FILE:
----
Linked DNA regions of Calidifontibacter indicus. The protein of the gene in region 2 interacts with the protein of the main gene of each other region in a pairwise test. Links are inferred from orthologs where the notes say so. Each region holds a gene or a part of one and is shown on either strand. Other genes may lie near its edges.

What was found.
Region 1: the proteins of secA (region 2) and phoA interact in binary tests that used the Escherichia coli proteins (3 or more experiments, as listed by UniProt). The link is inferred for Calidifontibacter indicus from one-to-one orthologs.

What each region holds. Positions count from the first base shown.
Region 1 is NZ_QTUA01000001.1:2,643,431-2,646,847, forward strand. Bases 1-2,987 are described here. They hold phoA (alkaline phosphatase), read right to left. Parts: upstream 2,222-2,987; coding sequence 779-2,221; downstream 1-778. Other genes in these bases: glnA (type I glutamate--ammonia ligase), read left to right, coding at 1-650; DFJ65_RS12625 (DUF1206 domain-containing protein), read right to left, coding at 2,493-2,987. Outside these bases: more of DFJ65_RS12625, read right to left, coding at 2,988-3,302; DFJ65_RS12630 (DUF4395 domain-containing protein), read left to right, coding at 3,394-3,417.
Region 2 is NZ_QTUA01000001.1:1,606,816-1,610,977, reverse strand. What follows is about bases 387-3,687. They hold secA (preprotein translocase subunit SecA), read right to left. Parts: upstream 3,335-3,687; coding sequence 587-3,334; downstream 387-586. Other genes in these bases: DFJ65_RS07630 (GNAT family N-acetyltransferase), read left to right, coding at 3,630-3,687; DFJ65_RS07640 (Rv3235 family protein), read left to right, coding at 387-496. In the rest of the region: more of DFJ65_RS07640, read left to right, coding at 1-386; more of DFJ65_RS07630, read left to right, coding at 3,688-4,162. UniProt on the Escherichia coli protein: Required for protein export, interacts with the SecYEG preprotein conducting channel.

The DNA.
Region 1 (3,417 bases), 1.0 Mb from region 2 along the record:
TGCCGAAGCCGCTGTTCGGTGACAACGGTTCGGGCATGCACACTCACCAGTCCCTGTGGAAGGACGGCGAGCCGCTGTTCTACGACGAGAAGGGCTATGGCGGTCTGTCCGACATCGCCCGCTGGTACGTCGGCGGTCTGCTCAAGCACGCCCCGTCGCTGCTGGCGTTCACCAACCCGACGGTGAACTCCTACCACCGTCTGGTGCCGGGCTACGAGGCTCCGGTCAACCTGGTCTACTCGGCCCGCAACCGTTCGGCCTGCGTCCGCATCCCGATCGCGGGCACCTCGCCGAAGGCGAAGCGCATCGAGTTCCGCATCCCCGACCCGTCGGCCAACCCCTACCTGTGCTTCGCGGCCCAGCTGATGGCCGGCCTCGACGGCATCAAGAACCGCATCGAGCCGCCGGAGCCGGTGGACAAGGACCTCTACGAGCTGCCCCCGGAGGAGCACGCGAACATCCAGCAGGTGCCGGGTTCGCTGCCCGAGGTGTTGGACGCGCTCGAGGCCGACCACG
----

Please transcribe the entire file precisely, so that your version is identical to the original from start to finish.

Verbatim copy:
Linked DNA regions of Calidifontibacter indicus. The protein of the gene in region 2 interacts with the protein of the main gene of each other region in a pairwise test. Links are inferred from orthologs where the notes say so. Each region holds a gene or a part of one and is shown on either strand. Other genes may lie near its edges.

What was found.
Region 1: the proteins of secA (region 2) and phoA interact in binary tests that used the Escherichia coli proteins (3 or more experiments, as listed by UniProt). The link is inferred for Calidifontibacter indicus from one-to-one orthologs.

What each region holds. Positions count from the first base shown.
Region 1 is NZ_QTUA01000001.1:2,643,431-2,646,847, forward strand. Bases 1-2,987 are described here. They hold phoA (alkaline phosphatase), read right to left. Parts: upstream 2,222-2,987; coding sequence 779-2,221; downstream 1-778. Other genes in these bases: glnA (type I glutamate--ammonia ligase), read left to right, coding at 1-650; DFJ65_RS12625 (DUF1206 domain-containing protein), read right to left, coding at 2,493-2,987. Outside these bases: more of DFJ65_RS12625, read right to left, coding at 2,988-3,302; DFJ65_RS12630 (DUF4395 domain-containing protein), read left to right, coding at 3,394-3,417.
Region 2 is NZ_QTUA01000001.1:1,606,816-1,610,977, reverse strand. What follows is about bases 387-3,687. They hold secA (preprotein translocase subunit SecA), read right to left. Parts: upstream 3,335-3,687; coding sequence 587-3,334; downstream 387-586. Other genes in these bases: DFJ65_RS07630 (GNAT family N-acetyltransferase), read left to right, coding at 3,630-3,687; DFJ65_RS07640 (Rv3235 family protein), read left to right, coding at 387-496. In the rest of the region: more of DFJ65_RS07640, read left to right, coding at 1-386; more of DFJ65_RS07630, read left to right, coding at 3,688-4,162. UniProt on the Escherichia coli protein: Required for protein export, interacts with the SecYEG preprotein conducting channel.

The DNA.
Region 1 (3,417 bases), 1.0 Mb from region 2 along the record:
TGCCGAAGCCGCTGTTCGGTGACAACGGTTCGGGCATGCACACTCACCAGTCCCTGTGGAAGGACGGCGAGCCGCTGTTCTACGACGAGAAGGGCTATGGCGGTCTGTCCGACATCGCCCGCTGGTACGTCGGCGGTCTGCTCAAGCACGCCCCGTCGCTGCTGGCGTTCACCAACCCGACGGTGAACTCCTACCACCGTCTGGTGCCGGGCTACGAGGCTCCGGTCAACCTGGTCTACTCGGCCCGCAACCGTTCGGCCTGCGTCCGCATCCCGATCGCGGGCACCTCGCCGAAGGCGAAGCGCATCGAGTTCCGCATCCCCGACCCGTCGGCCAACCCCTACCTGTGCTTCGCGGCCCAGCTGATGGCCGGCCTCGACGGCATCAAGAACCGCATCGAGCCGCCGGAGCCGGTGGACAAGGACCTCTACGAGCTGCCCCCGGAGGAGCACGCGAACATCCAGCAGGTGCCGGGTTCGCTGCCCGAGGTGTTGGACGCGCTCGAGGCCGACCACG